A Nobel Prize-Winning economist given the number one spot in President Donald Trump’s “fake news” awards has shot back at Trump, noting that the claim the president took issue with has long since been withdrawn.
Trump handed out the controversial awards hosted on the Republican Party’s website Wednesday, after Republican Senators Jeff Flake and John McCain of Arizona condemned the move for chipping away at freedom of speech and likened it to actions under an authoritarian regime.
Prize-winning economist Paul Krugman, who is also a columnist for The New York Times, pushed back against his naming in the top spot early Thursday.
“I get a ‘fake news award’ for a bad market call, retracted 3 days later, from 2000-lie man, who still won't admit he lost the popular vote. Sad!” Krugman, who won the Nobel Prize in 2008 his work on international trade economic models, wrote on Twitter Thursday.
By “2000-lie man” Krugman appeared to refer to the more than 1,000 verifiably false claims Trump has made since his inauguration being tracked by The Toronto Star .
The day Trump won the 2016 election Krugman wrote in a short piece that the world was “looking at a global recession, with no end in sight.”
Days later Krugman wrote in his column that “I am retracting that call, right now. It’s at least possible that bigger budget deficits will, if anything, strengthen the economy briefly.”
“What this pathetic list really shows is that anti-Trump ‘fake news’ is like farms broken up by the estate tax: they're sure it happens, but can't find any real examples,” Krugman wrote on Twitter.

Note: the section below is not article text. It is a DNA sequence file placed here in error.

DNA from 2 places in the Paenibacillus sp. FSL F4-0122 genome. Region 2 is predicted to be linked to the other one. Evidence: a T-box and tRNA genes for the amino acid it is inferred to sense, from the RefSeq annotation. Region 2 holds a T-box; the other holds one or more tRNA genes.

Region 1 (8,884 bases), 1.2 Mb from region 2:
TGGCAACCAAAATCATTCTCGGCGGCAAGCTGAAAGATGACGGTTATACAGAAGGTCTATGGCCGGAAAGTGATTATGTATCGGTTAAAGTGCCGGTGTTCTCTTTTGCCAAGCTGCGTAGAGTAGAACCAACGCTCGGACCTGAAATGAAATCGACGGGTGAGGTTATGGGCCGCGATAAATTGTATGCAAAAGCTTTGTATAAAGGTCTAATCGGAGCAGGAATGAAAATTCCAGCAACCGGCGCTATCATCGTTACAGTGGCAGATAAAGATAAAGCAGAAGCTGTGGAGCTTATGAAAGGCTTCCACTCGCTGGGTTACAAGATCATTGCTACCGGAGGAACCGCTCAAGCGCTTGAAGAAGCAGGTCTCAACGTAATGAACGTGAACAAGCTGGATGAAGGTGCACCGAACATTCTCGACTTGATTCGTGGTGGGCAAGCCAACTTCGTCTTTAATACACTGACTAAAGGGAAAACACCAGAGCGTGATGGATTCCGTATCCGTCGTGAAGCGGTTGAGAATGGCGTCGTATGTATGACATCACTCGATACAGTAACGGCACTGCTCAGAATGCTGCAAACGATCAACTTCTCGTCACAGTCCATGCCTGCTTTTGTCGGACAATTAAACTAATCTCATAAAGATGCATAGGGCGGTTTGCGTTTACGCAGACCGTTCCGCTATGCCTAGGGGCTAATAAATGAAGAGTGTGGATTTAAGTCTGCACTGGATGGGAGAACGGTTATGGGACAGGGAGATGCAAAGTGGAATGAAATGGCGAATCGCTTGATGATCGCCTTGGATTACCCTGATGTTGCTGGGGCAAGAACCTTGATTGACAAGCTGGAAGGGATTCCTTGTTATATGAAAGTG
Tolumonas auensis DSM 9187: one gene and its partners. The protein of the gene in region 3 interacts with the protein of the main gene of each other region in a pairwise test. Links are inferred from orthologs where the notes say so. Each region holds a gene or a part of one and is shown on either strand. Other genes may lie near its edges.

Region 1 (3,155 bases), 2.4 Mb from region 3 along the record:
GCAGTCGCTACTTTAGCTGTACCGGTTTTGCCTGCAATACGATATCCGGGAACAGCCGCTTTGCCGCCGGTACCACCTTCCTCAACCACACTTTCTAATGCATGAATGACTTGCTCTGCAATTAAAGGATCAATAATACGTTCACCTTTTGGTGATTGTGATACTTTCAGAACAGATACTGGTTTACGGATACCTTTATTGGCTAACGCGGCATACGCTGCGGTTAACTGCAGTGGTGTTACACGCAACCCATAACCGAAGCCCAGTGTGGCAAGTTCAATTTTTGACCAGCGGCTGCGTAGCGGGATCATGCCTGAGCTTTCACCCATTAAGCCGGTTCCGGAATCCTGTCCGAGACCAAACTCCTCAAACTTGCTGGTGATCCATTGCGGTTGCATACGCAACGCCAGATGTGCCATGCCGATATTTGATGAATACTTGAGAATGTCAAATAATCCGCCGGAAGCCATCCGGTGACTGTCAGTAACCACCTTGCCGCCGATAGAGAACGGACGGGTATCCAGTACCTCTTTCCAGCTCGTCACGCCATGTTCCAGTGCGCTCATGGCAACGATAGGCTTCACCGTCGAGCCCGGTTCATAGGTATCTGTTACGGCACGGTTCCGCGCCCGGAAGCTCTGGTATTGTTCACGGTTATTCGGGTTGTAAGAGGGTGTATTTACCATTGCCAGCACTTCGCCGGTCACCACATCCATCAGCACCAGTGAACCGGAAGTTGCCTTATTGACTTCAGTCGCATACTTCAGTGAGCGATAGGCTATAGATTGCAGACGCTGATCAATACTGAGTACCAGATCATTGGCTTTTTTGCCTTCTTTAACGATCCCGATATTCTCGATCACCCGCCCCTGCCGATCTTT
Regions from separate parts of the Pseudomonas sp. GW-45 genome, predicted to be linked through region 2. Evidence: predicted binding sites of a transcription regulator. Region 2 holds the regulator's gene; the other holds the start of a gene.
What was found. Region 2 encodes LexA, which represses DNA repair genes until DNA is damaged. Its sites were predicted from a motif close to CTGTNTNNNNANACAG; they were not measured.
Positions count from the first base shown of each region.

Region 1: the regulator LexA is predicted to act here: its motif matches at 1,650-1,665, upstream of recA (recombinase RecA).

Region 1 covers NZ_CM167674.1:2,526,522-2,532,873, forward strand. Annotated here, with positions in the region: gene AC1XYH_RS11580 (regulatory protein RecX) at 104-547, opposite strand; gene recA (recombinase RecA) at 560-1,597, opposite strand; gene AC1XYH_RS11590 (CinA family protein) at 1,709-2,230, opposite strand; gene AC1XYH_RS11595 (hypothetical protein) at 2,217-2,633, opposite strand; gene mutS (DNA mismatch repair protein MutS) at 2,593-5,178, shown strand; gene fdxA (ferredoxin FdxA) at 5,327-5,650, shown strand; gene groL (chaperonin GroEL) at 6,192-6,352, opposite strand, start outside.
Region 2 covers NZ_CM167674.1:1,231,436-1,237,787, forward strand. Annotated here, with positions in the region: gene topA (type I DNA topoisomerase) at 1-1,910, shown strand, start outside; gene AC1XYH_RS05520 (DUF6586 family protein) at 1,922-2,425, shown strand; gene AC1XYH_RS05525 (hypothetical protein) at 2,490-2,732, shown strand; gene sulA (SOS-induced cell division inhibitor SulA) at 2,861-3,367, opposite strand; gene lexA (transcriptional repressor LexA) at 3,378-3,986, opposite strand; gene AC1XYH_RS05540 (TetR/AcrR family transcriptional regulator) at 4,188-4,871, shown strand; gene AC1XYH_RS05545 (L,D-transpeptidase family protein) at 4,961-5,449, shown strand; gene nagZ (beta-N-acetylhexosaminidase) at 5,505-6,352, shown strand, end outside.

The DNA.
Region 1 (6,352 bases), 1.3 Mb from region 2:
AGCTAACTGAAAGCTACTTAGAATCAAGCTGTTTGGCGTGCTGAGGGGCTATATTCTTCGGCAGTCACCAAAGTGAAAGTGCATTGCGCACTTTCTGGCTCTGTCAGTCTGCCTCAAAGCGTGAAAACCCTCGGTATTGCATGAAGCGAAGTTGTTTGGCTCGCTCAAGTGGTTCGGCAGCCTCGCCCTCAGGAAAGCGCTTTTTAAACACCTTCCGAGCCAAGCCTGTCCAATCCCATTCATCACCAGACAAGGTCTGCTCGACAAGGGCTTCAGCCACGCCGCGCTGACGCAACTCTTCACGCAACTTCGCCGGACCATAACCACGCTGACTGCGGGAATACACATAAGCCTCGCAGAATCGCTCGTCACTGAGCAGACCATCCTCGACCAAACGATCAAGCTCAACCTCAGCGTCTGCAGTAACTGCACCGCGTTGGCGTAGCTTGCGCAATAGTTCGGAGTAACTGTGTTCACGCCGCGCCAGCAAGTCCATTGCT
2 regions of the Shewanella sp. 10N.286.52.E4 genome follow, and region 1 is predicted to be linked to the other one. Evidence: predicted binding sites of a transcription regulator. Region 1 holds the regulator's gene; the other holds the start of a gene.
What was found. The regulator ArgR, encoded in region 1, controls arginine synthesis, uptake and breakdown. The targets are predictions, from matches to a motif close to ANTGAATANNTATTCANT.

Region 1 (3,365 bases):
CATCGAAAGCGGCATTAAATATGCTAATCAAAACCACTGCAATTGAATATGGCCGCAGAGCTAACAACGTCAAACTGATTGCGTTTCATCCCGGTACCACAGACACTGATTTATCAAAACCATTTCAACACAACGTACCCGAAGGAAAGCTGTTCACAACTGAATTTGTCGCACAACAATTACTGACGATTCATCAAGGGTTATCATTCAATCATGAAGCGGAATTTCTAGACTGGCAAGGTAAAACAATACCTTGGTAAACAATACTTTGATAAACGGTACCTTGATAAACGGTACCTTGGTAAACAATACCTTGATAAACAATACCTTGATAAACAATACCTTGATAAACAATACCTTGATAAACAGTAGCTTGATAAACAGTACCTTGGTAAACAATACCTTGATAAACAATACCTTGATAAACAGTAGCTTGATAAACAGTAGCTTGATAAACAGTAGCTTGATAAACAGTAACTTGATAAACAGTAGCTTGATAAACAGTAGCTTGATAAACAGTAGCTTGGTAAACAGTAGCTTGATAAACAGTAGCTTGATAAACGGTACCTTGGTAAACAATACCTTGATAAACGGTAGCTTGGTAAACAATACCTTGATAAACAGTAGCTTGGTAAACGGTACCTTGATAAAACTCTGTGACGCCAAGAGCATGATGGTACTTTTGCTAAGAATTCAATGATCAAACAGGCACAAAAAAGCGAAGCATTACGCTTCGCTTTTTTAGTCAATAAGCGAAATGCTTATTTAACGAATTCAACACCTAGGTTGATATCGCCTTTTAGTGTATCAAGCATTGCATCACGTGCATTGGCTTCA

The Washington Post carried out a fact-check on whether the “fake news” award winners really met the definition of “fake news.”
According to a Gallup/Knight Foundation study published Tuesday, Americans mostly think of “fake news” as false information that is published knowingly.
The same study found “four in 10 Republicans consider accurate news stories that cast a politician or political group in a negative light to always be ‘fake news.’” So Americans have differing definitions of what constitutes “fake news.”
A Newsweek story about whether Polish First Lady Agata Kornhauser-Duda shook Trump’s hand during his trip to Poland last summer came in 8th place in Trump’s awards. The story was quickly corrected after an extended clip of their meeting was released.
Eight of the eleven stories named in the awards were misreported and quickly corrected. One CNN report about Anthony Scaramucci’s meeting with a Russian led to the resignation of three employees and another saw a reporter suspended. Two awards went to tweets that were corrected, and Krugman’s piece was a prediction that he then retracted.
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